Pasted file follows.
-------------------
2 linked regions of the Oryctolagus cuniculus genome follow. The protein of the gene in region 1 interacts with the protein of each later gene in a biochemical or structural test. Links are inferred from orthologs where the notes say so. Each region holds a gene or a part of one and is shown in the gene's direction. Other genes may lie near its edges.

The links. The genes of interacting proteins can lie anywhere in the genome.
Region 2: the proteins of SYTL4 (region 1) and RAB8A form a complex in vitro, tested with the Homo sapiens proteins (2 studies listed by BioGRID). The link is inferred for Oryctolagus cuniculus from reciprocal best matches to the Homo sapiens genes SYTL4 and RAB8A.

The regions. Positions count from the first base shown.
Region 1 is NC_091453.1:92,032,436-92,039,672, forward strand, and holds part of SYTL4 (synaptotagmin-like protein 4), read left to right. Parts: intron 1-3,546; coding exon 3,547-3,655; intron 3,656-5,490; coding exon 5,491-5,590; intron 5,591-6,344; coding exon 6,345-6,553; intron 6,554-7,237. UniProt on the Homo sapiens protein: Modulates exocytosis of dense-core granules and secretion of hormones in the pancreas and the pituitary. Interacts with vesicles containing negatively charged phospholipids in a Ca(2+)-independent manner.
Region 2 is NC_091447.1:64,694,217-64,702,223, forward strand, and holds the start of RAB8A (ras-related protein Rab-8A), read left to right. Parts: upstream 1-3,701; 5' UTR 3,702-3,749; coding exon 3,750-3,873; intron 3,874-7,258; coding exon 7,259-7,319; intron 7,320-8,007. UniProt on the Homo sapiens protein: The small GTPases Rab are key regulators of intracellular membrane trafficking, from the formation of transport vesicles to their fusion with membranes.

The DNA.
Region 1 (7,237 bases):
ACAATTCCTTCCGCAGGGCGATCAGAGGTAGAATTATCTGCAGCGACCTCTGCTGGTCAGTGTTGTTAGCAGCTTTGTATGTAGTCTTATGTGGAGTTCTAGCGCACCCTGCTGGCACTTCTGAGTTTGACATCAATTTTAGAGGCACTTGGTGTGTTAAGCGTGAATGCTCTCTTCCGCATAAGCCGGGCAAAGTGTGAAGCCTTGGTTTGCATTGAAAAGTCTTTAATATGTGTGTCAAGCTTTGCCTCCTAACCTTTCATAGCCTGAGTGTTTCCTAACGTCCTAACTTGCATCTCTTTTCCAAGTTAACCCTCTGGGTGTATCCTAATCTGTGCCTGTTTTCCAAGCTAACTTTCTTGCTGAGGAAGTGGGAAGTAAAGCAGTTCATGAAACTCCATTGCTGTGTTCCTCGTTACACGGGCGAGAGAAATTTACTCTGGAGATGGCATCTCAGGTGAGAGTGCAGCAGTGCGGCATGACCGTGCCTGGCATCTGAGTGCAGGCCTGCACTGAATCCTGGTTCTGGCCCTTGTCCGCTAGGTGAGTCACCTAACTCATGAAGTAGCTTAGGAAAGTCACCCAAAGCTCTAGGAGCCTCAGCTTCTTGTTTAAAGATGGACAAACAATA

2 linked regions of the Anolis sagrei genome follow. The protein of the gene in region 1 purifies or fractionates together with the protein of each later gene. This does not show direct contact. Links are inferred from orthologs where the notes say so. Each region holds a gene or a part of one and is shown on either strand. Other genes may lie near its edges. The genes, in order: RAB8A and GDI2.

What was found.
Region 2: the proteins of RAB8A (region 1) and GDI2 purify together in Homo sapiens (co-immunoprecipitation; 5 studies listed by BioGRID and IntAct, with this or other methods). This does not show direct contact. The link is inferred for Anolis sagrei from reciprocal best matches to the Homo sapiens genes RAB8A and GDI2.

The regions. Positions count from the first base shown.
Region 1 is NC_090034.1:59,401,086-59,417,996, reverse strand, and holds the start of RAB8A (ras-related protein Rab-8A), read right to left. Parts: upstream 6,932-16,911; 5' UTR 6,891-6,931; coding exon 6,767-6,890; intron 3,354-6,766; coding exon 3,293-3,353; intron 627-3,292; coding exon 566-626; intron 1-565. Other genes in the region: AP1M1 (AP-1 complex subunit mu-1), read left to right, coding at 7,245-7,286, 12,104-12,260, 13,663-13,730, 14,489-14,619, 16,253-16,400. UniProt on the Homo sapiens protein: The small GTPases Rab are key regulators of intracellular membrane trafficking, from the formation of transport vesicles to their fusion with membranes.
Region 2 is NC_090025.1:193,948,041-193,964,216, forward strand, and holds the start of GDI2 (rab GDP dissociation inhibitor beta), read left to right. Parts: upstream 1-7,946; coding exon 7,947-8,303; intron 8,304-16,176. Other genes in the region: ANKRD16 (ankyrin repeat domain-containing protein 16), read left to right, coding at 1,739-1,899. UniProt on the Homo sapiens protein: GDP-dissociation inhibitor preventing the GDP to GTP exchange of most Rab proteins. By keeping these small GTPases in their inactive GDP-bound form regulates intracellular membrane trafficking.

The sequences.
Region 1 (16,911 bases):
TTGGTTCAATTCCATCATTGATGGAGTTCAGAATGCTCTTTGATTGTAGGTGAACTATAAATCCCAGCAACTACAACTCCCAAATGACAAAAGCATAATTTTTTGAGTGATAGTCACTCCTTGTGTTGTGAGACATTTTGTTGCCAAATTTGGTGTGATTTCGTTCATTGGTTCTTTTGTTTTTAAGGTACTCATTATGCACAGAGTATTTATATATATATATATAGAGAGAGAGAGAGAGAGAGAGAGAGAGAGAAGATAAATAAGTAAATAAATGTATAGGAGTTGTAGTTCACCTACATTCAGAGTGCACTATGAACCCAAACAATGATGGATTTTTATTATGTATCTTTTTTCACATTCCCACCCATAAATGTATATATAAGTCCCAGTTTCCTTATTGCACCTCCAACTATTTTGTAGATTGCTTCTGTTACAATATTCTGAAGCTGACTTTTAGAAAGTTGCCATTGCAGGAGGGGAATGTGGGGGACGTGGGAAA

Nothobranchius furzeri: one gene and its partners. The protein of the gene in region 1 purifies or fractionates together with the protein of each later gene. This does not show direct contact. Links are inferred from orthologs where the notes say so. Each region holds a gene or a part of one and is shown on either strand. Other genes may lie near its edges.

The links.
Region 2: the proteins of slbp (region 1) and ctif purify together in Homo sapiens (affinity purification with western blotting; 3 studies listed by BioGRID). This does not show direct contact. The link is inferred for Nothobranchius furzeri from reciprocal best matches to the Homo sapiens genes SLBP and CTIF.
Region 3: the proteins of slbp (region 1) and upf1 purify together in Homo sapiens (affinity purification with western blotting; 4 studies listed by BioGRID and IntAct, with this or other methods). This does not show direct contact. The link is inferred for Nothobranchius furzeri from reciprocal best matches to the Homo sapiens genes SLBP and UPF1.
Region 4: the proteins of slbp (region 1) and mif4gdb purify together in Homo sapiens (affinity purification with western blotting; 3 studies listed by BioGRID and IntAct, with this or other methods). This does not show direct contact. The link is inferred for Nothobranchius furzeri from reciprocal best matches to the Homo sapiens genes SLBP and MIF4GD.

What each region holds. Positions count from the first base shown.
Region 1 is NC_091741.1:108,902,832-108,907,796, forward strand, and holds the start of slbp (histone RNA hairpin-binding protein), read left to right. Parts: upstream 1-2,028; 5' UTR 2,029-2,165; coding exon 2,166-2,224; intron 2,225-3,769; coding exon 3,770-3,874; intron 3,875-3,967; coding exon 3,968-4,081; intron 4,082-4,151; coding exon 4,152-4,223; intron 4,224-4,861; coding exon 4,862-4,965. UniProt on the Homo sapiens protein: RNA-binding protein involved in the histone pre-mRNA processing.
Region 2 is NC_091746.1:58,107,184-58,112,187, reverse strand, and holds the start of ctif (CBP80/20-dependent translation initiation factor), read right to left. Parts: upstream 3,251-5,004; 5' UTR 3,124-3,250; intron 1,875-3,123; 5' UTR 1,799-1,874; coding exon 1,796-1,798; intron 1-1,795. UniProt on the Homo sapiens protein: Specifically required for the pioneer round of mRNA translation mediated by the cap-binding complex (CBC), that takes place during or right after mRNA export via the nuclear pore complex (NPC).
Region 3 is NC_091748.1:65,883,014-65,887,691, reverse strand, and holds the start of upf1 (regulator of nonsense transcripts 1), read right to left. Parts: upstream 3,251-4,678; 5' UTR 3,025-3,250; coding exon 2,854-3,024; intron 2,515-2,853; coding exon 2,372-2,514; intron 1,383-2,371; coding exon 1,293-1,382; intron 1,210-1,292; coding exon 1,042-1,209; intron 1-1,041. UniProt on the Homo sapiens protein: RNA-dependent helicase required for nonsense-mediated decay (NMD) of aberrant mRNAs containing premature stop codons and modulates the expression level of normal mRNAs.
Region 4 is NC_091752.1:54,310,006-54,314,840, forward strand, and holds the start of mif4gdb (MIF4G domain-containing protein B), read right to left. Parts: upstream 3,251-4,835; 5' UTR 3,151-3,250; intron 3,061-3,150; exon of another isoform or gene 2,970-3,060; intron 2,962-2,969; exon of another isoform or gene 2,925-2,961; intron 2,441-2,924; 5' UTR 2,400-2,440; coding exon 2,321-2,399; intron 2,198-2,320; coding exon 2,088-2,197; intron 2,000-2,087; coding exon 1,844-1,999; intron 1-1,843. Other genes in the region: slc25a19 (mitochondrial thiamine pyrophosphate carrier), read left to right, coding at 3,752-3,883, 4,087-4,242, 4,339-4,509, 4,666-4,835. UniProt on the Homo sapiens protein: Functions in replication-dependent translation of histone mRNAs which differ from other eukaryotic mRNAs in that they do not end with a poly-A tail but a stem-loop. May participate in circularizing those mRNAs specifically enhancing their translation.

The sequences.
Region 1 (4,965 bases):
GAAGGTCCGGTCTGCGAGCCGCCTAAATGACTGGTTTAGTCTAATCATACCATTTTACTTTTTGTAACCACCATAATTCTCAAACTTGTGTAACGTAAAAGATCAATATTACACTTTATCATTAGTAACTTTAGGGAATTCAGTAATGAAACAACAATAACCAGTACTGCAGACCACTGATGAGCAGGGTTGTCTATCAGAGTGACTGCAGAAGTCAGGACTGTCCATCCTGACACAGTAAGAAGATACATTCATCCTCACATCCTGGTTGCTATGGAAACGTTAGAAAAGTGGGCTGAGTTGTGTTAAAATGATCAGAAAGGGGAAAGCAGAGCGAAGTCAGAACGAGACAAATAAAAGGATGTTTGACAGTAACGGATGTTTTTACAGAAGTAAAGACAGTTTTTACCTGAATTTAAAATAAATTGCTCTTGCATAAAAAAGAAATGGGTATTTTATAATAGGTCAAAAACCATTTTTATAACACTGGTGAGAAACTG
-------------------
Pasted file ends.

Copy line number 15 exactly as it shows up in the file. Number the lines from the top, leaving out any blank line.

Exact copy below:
Region 2 is NC_090025.1:193,948,041-193,964,216, forward strand, and holds the start of GDI2 (rab GDP dissociation inhibitor beta), read left to right. Parts: upstream 1-7,946; coding exon 7,947-8,303; intron 8,304-16,176. Other genes in the region: ANKRD16 (ankyrin repeat domain-containing protein 16), read left to right, coding at 1,739-1,899. UniProt on the Homo sapiens protein: GDP-dissociation inhibitor preventing the GDP to GTP exchange of most Rab proteins. By keeping these small GTPases in their inactive GDP-bound form regulates intracellular membrane trafficking.